BC: This book is dedicated in memory of my loving husband, Leo. ---All My Love, Mary December 2010
FC: Leo Mathew Rowekamp | My Husband--Your Dad Our Life
1: July 3, 1922 Grandma Rowekamp was busy preparing for a picnic for the Fourth of July--dressed chicken, backed goodies, boiled potatoes for salad. Her mother, Katherine Botzet, finished the preparations as Leo decided he would put in his appearance and become an Independence Baby! Leo had white hair, so his mother called him her "little firecracker"and his white hair was the wick! | 1925--3 yrs. old | 1925--Leo and Lucille
2: The Growing Up Years | As Leo grew, he was very active and got into a lot of trouble--not from being naughty on purpose, but because he was always questioning "what if". When Leo was five or six, he took a liking to the smell of gasoline. His mother had him all ready to go to a school picnic, and he went outside to the pump house and started sniffing the gas. When his mother called him to go to the picnic, he could hear her, but could not walk a straight line--no picnic! | Then there was the day when Leo and Lucille were playing outside while their dad milked the cows. They noticed the exhaust from the milking machine coming out of the pipe from the barn, so they put a board over the end and the machine would go "puff, puff, put, put" and almost stop. Unbeknownst to them, this caused the milkers to drop off the cows. Their dad came out and put their bottoms up to the hot exhaust pipe. They didn't do that again! | 1932
3: Curiouser and curiouser... | Another time, Leo noticed the smoldering fire in the smoke house where ham and bacon were being smoked. He thought he could make a better fire than that--so he did! Soon the folks saw the flames through the smoke house door and rushed outside, grabbed the meat and threw it in buckets of water to cool it down. Leo always said, "If I got through the day without a spanking, something was wrong!" | When Leo was quite young, he drove the horses on the hay wagon. This was loose hay--not baled--and Uncle Andrew was loading the hay. When they were ready to go home with the load, they unhitched the loader and started home. The wagon tipped and Leo was buried under the hay. When he finally dug his way out, his Uncle Andrew was coming out of the nearby woods where he had gone to get a stick for a cane as he had hurt his ankle. I don't know where he thought Leo was! Leo was about eleven when he was helping his dad fix fence and a wire snapped and cut his left eyeball. At that time they had to keep him conscious while they put three stitches in his eye. He could not see very well out of that eye until he had cataract surgery when he was in his 70's. They smoothed out the scar, and he could see quite well. | 1938 | 1931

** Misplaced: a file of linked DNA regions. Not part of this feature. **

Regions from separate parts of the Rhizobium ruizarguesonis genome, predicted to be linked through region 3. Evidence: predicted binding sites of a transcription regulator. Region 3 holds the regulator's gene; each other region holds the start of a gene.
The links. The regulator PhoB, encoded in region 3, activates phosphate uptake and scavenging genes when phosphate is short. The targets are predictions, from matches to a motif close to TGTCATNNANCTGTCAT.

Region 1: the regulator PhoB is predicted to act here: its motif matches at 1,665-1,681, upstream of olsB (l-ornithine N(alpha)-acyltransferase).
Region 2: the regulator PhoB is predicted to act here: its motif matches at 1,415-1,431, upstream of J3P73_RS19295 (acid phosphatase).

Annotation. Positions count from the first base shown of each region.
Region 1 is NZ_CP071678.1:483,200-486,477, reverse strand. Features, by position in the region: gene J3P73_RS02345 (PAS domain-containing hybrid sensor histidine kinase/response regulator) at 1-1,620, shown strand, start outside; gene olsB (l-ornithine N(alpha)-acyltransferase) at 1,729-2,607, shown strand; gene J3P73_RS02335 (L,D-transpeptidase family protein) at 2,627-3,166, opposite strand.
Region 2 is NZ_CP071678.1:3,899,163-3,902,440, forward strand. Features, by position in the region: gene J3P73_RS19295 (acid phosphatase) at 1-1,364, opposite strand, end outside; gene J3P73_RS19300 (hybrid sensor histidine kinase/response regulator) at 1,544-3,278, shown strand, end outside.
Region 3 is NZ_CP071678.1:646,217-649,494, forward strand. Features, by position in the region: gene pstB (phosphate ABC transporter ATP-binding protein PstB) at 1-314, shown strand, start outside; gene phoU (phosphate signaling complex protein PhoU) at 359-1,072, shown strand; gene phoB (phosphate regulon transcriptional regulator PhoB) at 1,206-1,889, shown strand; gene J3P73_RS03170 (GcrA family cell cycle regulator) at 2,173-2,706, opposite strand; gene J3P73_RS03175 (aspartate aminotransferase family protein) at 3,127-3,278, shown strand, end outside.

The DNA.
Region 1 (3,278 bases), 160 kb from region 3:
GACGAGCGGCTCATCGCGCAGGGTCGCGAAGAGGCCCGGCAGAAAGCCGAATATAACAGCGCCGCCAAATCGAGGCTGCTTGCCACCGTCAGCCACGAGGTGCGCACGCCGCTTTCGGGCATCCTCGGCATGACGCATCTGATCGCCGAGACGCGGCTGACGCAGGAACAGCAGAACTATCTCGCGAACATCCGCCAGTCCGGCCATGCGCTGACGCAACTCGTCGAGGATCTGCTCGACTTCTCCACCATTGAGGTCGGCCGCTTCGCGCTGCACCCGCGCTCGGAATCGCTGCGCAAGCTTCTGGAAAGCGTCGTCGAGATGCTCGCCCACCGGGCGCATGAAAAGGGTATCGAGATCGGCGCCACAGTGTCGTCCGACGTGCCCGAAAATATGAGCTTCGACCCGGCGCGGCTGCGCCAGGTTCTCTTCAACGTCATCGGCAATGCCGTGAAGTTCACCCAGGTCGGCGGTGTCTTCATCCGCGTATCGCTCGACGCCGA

4: In the 30's, Leo trapped gophers. The county paid three cents for streaked gophers and five cents for pocket gophers. His dad paid him double that amount. The money he earned was placed in a savings account. There were many weeks that Leo made more trapping gophers than the hired man earned. Due to the Depression of the 30's, Leo's parents could no longer afford a hired man, so Leo had to stay home to work and he never went to high school. However, this didn't stop him from learning. Years later, he took a diesel engineering course by mail which got him a job driving diesel machines when the I-90 interstate was constructed. Leo even worked a night shift servicing the vehicles. Leo also took night classes on fertilizers, weed killers, farm accounting and even typing--which was a waste of time! He overhauled all the farm equipment and fixed cars and trucks. He did all of the plumbing and electrical work on the farm. | 1933--George, Leo and their Barred Rock Chickens
5: When his work was inspected, he was told it was "a better job than was required." Some people talk about "dumb farmers". Leo definitely proved them wrong! Leo and his cousin, Jim Flanagan, were good friends--not so sure about the "good" part! One time they decided to try different mixed drinks. Leo said it was the only time that he almost got drunk! Another time he and Jim put a loaded cigarette into Jim's dad's cigarette pack and waited for him to light it. However, Jim's dad was known for his temper and they soon got cold feet. Luckily, they managed to remove the cigarette before any harm was done! Unfortunately, Leo hadn't learned his lesson! At the country school's Christmas program, attended by all the neighbors, Leo put a loaded cigarette in Ed Fabian's pack. Right in the middle of the Nativity scene, it exploded! Ed sat there with the shredded cigarette in his mouth and said, "I'll be @#%@#!: Leo's mother almost disowned him! Leo loved to dance and often took his sister Lucille and her girl friends to dances at their Aunt Ethel and Uncle George's dance hall in Wyattville. There would be two dances a week and Leo would help sell tickets. | 1943--Jim Flanagan home from service!